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I was recently made aware of this article by Ellie Lopez-Bowlan that I found very insightful and thought you would enjoy.
Pedro Celis, Ph.D.


Election showed Hispanics evolving politically

Ellie Lopez-Bowlan

1/29/2005 09:59 pm

With the presidential inauguration now over, many continue to evaluate why there were increasing Hispanic Republican votes and the Democrats missed the boat … I mean vote. Representatives from both parties visited Nevada in the hopes of attracting the Hispanic vote. While explanations are not simple, Hispanics are evolving, and either a party catches up with them, or they will lose their votes. Republicans around the nation and in Nevada have been attracting Hispanics and are finding a sense of simpatico in their interactions.

Some speculated that the election was won because of the president’s stance on values, or that he ran a more focused campaign. Yet, we cannot ignore the data that demonstrates that Hispanics voted Republican in record numbers. In the 2000 election, President Bush received 35 percent of the Hispanic vote; in 2004, he received 44 percent, a 26 percent increase in the number of votes. This increase represents more than simple “moral value alignment.”

Democrats sent visitors to Nevada who targeted “the working poor.” Dolores Huerta, co-founder of the United Farm Workers Union, came to the University of Nevada, Reno, to receive an honorary degree and then went on to campaign for Democrats.

Republicans invited individuals who may have come from humble beginnings but went on to achieve success: Hector Barreto, head of the Small Business Administration; Alberto Gonzalez, then-general counsel to President Bush; and Rosario Marin, 41st treasurer of the United States.

Hispanics are not all illegal aliens, undocumented or uneducated individuals. We are not all disadvantaged grape pickers (even if we did this as children or in past careers). Many Hispanics are second- and third-generation citizens, born in this country. Ruben Navarrette’s recent column about Latinos assimilating into U.S. culture was right on target. A recent study by the Pew Hispanic Center found that nearly half of Hispanics see themselves as white.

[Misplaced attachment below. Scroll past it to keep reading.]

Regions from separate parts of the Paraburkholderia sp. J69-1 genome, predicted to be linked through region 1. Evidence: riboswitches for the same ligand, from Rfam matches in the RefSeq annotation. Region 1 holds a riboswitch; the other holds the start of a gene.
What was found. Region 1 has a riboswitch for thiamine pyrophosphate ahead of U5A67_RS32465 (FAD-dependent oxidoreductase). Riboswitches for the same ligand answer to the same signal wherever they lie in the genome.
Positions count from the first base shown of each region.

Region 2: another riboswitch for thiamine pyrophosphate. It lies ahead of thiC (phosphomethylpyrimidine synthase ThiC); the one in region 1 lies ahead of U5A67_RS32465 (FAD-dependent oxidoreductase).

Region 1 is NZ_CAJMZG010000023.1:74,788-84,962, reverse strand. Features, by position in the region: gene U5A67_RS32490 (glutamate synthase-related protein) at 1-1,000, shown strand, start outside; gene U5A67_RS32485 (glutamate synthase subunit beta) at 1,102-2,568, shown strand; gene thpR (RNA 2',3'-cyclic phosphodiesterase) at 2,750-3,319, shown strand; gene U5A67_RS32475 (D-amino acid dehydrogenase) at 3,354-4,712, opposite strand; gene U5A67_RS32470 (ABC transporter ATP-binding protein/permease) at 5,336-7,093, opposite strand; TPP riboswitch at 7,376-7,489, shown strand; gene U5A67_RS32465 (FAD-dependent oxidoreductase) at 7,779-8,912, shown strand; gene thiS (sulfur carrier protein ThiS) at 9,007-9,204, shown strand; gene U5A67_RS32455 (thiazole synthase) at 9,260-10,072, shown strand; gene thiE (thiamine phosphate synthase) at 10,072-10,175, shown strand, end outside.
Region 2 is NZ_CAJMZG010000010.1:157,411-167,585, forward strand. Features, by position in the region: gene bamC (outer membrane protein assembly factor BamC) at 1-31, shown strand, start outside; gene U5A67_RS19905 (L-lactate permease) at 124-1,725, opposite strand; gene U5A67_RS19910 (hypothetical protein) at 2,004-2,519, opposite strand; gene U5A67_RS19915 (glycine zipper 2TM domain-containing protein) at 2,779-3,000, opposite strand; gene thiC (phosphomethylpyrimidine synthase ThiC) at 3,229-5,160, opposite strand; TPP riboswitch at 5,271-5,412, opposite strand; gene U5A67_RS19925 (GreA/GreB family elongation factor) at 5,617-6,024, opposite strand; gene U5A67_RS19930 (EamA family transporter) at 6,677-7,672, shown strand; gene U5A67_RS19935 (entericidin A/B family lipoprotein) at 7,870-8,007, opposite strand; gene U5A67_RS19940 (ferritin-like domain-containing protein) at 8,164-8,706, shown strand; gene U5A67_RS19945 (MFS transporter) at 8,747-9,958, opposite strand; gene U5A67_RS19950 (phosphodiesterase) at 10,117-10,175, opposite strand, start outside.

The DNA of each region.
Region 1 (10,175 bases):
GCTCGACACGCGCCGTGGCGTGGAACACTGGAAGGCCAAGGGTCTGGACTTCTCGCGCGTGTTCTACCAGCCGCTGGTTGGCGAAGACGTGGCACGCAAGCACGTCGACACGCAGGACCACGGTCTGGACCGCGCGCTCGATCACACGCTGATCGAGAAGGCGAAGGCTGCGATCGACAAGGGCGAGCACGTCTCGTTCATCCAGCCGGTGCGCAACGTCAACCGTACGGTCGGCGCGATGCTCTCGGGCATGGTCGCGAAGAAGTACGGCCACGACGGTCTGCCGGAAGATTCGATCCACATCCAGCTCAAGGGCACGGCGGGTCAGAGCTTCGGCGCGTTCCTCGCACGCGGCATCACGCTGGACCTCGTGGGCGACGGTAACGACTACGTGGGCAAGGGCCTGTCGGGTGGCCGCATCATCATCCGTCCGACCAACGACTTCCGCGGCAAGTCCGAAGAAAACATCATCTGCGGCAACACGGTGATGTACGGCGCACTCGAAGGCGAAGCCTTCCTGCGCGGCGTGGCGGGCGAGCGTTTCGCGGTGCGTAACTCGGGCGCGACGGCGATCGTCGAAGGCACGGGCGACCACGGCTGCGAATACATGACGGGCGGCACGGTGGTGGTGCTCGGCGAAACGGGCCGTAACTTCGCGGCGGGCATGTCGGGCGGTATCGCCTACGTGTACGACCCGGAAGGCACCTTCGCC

Personally, I don’t feel that the issue is as narrow as “viewing oneself as white to succeed” but to see oneself as a proud American. With this understanding comes pride to do better than past generations, desire to succeed by getting a good education, and the need to make positive choices and decisions. Democrats have failed to recognize these facts.

Many Democrats are stuck in the “handout” solution to problems: “Vote for me, and I will ensure that you get the services that you need.” The problem with this “paternal approach” to politics is that it is insulting to those of us who have pulled ourselves out of poverty by acquiring educations or skilled trades, and who value paying our own way.

We may respect the work of Huerta, but many of us worked hard to leave the fields behind. Democrats continue to see Hispanics as all needy, poverty stricken and social service seekers. Perhaps Democrats needed to balance their outreach efforts by parading around Hispanics from “all walks of life,” especially those who made it out of poverty on their own merit.

Recently, I asked a new immigrant who had become a citizen and had voted for President Bush and other Republicans, why he had done so. He said, “Bush was doing things for Hispanics.” Considering the fact that U.S. Hispanic-owned businesses were expected to reach 2 million and generate revenues totaling $274 billion in 2004, I would say that Hispanics are doing things for this country as well and Democrats need to acknowledge this.

Republicans have taken the lead in acknowledging that in order to grow, a party must reflect the ever-growing population. In return, Hispanics are responding to this approach and taking their votes with them.

Ellie Lopez-Bowlan of Reno was regional chair of Hispanics For Bush and co-chair of Hispanic Republicans. She is serving as a community member of the Gazette-Journal’s Editorial Board.

Copyright 2005 The Reno Gazette-Journal


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